On Friday, for some unexplained reason, it was rumored that Anna had killed her father, and witnesses came rofward to inform the police that on Monday afternoon she had threatened him for da stroying some of her plants in the garden. When the officers came to search the cottage they found the place srupulously clean. Apparently all the rooms had been freshly scrubbed. The old man's bag of tools was in its place—an ax, a saw and several hammers. They, too, were scrupulously clean. The officers found Anna engaged in sausage making. She appeared unconcerned, offering the men some of the tasty-looking sausages that were finished. They refused, because policemen cannot partake of refreshments or food in the house of a suspected person. Langwaltersdorf is a very small place; there is no butcher in the village, the inhabitants buying their meat either in the next town or procuring it by killing some of their own live stock. The report that Anna was making sausages and that the meat vat in her cottage seemed to be well tilled with pickled pork, therefore created talk. The woman had not been to the town of late, and the Jungnitsches did not keep pigs. Where did the meat she had boastingly exhibited to the officers come from? The city judge hail all the butchers of the town interviewed. .None of them had sold meat to the Jungnitsches for months. The judge then caused the woman's arrest. She was not taken to the station, however, but placed under guard in a room in her own cottage, the judge hoping tint he might he mistaken in his awful surmise. He personally led another searching party through the house. They found a bloodstained shirt and socks behind the rafters of the roof. These articles, it was evident, bad belonged to the old man. The judge, placing the ghastly proofs before him on a table, sent for the suspected woman, who, catching sight of them, had a maniacal fit and began at once to assault the persons who were guarding her She is an undersized woman, very thin, almost emaciated looking. She has been in ill health for many years, yet she fought with the prowess of a professional rowdy. When she was finally subdued and placed in a straight-jacket she made the astonishing statement: "I have killed father and he made excellent eating " During the fracas a number of villagers had collected before the house, and one by one they bad penetrated Into the impromptu court room. When they heard Anna's statement they could harldly be restrained from assaulting the woman. The judge cleared the room and began a judicial examination. It appeared that the ithuman daughter killed her father before midnight Monday with an ax. "Did he not offer tiny reaistance?" I asked the judge. "How could be?" grinned the woman. "1 waited until he was asleep.'' She removed the body from the bed to the kitchen, which has a stone floor, and caught the blood in a vessel, "for making black pudding." Anna had frequently tided her father in cutting up pigs, and the knowledge thus gained she employed in curving the unhappy old man's body. The terms she used In describing the act were those employed by pork I butchers. I cut the chine (backbone) with the saw; also the head, but did not open the head,  she explained, in a business-like way. Then I cut off the legs, which I desire to salt und cure, and removed the heart. kidney and liver. The liver I ate boiled with "turnips on Tuesday, and it was as good as kirmess" (feast). The Inner fat what there was of it, (this in a disgusted tone of voice) I have melted down for lard. The rest I cut in pieces j and it is now in the vat, packed in layers with salt and spices. "On Tuesday I baked three loaves of bread boiled a lot of sage and minced finely some of the fat and lean meat from the loins and arms, not forgetting pepper, salt and all spice. Those sausages are beautiful, the finest I have ever tasted. The judge had heard enough. He  ordered that the woman be loaded with chains, according to the German police I regulations affecting murderers, and taken to prison in town, one more question he put to her, however. Why did you cut up your, father's body after killing him. Was it to hide the evidence of your crime? “Well, said the woman with a grin, "if you had allowed me a few week"' time, your worship would have searched in vain for proof, would you have not? I had also read in a book that human ; flesh makes good eating, and I meant to  have all these good things."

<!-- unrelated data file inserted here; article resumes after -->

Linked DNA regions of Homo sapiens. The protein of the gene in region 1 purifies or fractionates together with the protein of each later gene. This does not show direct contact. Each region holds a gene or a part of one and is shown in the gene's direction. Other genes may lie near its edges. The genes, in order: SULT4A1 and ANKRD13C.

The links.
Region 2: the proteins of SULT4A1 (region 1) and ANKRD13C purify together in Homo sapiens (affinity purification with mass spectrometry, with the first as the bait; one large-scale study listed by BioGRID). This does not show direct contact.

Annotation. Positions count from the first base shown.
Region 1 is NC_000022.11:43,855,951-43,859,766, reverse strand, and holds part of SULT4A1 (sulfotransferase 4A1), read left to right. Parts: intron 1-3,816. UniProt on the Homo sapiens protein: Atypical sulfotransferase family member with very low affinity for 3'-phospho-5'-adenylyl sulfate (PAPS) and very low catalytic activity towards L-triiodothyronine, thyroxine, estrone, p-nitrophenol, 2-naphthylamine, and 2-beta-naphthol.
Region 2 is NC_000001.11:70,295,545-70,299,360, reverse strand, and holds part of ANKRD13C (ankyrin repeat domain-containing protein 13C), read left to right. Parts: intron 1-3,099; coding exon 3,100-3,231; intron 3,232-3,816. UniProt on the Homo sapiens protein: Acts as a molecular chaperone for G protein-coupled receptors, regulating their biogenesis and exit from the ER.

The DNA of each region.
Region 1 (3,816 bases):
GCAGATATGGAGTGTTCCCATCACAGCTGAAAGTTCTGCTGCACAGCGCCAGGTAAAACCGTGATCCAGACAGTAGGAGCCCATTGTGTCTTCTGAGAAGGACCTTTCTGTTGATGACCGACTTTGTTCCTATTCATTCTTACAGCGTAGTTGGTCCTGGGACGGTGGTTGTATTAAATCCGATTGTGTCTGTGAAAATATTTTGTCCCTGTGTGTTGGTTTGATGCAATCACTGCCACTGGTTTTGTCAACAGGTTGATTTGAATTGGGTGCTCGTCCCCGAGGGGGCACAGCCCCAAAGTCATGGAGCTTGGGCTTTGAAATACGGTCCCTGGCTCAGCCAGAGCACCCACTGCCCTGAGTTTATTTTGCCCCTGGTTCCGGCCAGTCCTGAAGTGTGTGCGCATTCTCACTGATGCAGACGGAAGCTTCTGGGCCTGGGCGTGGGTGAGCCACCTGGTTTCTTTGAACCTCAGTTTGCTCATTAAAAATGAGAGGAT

A renewed search of the premises proved that Anna had spoken the terrible truth. It seems that she scalded the body after the murder, and after collecting the blood in a vessel. The blood had been used for pudding. The top of the vat was found to be covered with salt, and under it were discovered layers of the flesh in a sauce of salt and spices. Seven sausages made of the fathers flesh were also found. Anna had eaten at least twenty pounds of her father’s flesh.


California Digital Newspaper Collection, Center for Bibliographic Studies and Research, University of California, Riverside, <http://cdnc.ucr.edu>.